Residents to pay £1.74 more a year
Devon and Somerset residents will see a 1.99 per cent rise in their contribution to the running of the fire service as part of budget plans to recruit more firefighters.
The Devon and Somerset Fire and Rescue Authority, when they met on Friday, almost unanimously approved the recommended budget for 2021/22, which was predicated on a 1.99 per cent council tax rise.
It means the average Band D property will have to £90 a year towards the fire service, a rise of £1.74.
An alternative option that would have seen council tax frozen was rejected as it would have led to a budget shortfall of more than £1m.
As part of the approved budget, the authority agreed to consider investing in an increased establishment for a three year period for 12 development firefighters, year-on-year, to support strategic workforce planning.
Amy Webb, director of finance and resourcing, in her report, added: “The budget provides an opportunity to support reform of the Service now and in the future. In January 2020 a number of significant changes were approved by the authority which better-aligned resources to risk. Underpinning the Safer Together programme is the new on-call payment system which is expected to improve recruitment, retention and ultimately the safety of our communities by improving the availability of fire engines.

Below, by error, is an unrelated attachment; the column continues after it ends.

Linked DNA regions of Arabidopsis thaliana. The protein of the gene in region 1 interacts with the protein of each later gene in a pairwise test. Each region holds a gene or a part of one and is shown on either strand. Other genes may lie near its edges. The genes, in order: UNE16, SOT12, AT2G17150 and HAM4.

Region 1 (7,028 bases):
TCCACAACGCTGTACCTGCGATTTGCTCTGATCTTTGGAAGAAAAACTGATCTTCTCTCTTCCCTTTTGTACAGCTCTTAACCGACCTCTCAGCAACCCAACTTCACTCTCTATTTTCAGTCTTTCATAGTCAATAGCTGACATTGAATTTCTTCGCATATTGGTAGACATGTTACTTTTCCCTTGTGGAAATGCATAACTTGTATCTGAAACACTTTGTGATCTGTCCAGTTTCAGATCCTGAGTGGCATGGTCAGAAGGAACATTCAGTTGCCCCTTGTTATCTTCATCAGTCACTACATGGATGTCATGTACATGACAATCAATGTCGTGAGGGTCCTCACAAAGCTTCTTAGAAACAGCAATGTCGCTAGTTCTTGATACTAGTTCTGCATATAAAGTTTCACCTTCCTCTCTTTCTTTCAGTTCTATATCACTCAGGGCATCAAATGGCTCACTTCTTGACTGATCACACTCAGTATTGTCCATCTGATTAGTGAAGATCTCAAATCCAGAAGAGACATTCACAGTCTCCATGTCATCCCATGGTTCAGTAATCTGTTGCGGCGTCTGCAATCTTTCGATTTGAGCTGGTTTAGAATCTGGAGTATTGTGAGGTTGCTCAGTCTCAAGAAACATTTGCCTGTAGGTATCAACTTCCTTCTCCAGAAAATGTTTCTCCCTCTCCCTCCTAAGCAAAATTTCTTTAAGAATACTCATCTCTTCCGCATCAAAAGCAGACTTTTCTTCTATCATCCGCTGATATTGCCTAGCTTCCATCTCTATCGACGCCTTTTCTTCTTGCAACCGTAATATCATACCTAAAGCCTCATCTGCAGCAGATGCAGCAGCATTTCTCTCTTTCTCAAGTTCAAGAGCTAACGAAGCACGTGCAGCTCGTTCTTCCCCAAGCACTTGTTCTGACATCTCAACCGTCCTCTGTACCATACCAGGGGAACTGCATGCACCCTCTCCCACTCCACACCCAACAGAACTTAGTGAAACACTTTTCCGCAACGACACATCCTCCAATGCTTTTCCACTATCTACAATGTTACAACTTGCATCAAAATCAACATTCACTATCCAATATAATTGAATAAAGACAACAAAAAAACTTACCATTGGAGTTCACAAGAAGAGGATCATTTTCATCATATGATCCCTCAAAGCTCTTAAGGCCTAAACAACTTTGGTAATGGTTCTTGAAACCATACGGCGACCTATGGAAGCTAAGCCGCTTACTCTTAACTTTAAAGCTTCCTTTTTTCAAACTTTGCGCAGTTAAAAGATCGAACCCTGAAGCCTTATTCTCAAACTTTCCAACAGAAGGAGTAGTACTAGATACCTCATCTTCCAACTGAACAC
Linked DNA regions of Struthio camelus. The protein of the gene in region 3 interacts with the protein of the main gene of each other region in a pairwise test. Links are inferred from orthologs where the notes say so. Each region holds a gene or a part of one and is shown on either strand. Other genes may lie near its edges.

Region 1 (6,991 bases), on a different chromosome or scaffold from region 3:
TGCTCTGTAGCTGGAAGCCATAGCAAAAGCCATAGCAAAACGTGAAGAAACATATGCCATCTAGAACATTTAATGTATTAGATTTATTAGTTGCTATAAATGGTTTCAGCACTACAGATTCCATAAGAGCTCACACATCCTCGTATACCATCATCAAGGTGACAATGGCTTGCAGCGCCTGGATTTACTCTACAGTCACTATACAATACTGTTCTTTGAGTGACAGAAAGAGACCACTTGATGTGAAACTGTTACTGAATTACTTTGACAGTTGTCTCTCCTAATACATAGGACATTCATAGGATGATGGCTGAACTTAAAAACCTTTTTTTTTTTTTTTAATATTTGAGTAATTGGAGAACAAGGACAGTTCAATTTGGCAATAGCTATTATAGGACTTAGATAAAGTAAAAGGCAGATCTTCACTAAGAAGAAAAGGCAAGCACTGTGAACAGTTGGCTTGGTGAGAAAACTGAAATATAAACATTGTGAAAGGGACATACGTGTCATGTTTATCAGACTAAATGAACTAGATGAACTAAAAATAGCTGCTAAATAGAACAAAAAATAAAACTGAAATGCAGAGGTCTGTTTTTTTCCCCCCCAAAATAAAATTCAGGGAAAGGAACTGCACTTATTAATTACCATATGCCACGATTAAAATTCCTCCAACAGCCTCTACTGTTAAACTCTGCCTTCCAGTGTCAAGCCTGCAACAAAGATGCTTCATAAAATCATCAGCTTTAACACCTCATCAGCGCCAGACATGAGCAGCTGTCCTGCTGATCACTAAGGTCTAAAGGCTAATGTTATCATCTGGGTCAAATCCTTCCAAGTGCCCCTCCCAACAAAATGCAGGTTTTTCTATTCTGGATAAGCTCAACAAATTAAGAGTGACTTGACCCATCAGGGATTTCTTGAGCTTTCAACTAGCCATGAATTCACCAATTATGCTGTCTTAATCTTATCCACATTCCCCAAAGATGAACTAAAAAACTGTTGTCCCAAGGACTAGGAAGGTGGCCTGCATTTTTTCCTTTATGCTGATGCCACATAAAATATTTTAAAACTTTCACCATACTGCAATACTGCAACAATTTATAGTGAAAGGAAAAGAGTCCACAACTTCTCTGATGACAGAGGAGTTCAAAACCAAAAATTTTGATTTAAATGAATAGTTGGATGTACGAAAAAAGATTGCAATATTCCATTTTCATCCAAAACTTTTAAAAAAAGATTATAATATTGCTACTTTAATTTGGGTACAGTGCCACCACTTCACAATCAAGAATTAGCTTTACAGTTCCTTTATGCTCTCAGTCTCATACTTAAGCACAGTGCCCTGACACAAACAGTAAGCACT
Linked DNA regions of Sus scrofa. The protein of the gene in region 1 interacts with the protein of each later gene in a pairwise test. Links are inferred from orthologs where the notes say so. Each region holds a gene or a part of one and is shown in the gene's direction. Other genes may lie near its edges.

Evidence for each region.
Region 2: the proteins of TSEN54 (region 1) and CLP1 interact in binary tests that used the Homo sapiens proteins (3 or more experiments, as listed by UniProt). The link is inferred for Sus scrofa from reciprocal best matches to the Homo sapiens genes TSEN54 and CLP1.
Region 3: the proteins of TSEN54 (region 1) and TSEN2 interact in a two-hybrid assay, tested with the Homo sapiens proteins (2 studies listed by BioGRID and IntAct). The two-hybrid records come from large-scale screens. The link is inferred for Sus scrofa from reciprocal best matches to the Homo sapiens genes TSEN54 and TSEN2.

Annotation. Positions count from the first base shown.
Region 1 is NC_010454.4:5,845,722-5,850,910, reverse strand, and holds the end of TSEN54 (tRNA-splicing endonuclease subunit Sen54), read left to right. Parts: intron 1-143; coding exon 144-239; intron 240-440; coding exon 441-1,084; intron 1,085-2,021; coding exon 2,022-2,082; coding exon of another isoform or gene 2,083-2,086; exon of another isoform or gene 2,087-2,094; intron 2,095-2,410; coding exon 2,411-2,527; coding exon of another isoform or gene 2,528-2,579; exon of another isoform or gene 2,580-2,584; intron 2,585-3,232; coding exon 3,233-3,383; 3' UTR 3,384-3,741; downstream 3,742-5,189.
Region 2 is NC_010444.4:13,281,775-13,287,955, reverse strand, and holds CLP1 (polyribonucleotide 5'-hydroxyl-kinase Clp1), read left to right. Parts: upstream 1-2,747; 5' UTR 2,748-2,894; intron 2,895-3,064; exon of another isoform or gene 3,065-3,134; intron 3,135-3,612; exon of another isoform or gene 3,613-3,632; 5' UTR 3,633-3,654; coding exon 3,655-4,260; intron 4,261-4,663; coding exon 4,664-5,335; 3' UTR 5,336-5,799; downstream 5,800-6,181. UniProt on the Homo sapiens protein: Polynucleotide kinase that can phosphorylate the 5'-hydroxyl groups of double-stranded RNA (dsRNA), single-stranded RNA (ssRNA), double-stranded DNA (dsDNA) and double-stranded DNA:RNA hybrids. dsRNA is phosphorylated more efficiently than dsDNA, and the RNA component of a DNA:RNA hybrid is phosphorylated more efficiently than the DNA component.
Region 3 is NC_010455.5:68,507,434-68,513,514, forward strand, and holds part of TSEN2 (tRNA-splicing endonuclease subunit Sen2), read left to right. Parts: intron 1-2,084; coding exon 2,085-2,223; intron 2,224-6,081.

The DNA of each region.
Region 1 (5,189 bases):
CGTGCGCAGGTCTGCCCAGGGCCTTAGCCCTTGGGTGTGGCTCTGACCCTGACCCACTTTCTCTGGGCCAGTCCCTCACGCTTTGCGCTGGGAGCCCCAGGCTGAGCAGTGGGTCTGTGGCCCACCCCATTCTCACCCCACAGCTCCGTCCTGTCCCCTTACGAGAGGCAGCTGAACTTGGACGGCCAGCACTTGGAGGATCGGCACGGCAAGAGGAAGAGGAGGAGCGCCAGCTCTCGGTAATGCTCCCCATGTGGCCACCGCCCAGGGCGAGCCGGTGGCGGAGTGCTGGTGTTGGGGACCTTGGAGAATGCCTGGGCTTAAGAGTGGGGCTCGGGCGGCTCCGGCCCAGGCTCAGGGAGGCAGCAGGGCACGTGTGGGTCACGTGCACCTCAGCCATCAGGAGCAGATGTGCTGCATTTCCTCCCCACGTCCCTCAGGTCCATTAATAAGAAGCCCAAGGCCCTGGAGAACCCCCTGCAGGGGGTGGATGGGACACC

“The system is more expensive and therefore savings released from the service delivery operating model have been re-invested in the on-call duty system, and the investment of £850,000 made into prevention and protection will continue, enabling more community and business safety activity.”
Cllr Mark Healey said: “As much as we don’t want to raise the precept, we have to do so for the future, as otherwise it puts the Authority in a vacuum and the public wouldn’t thank us for it in the future. This is a good budget for where we are going.”
The authority also approved the capital strategy for the upcoming year, which has been limited to only the existing projects, particularly the new Plymstock fire station and a refurbishment of Camels Head fire station, alongside some minor works to ensure compliance such as improved sleeping accommodation and vehicle wash down facilities.
Mrs Webb added: “Public Consultation over proposed station closures clearly indicated a preference to merge fire stations. This would mean sourcing new sites and building new stations at a significant cost and the Service will commence feasibility studies for potential mergers in the next integrated risk management plan.
“Any such mergers would be subject to public consultation and a decision by the Authority and no plans for merging stations are included in the capital programme at this stage, however, the production of a new community risk management plan may identify locations that would benefit from such mergers to better match resources to rise.”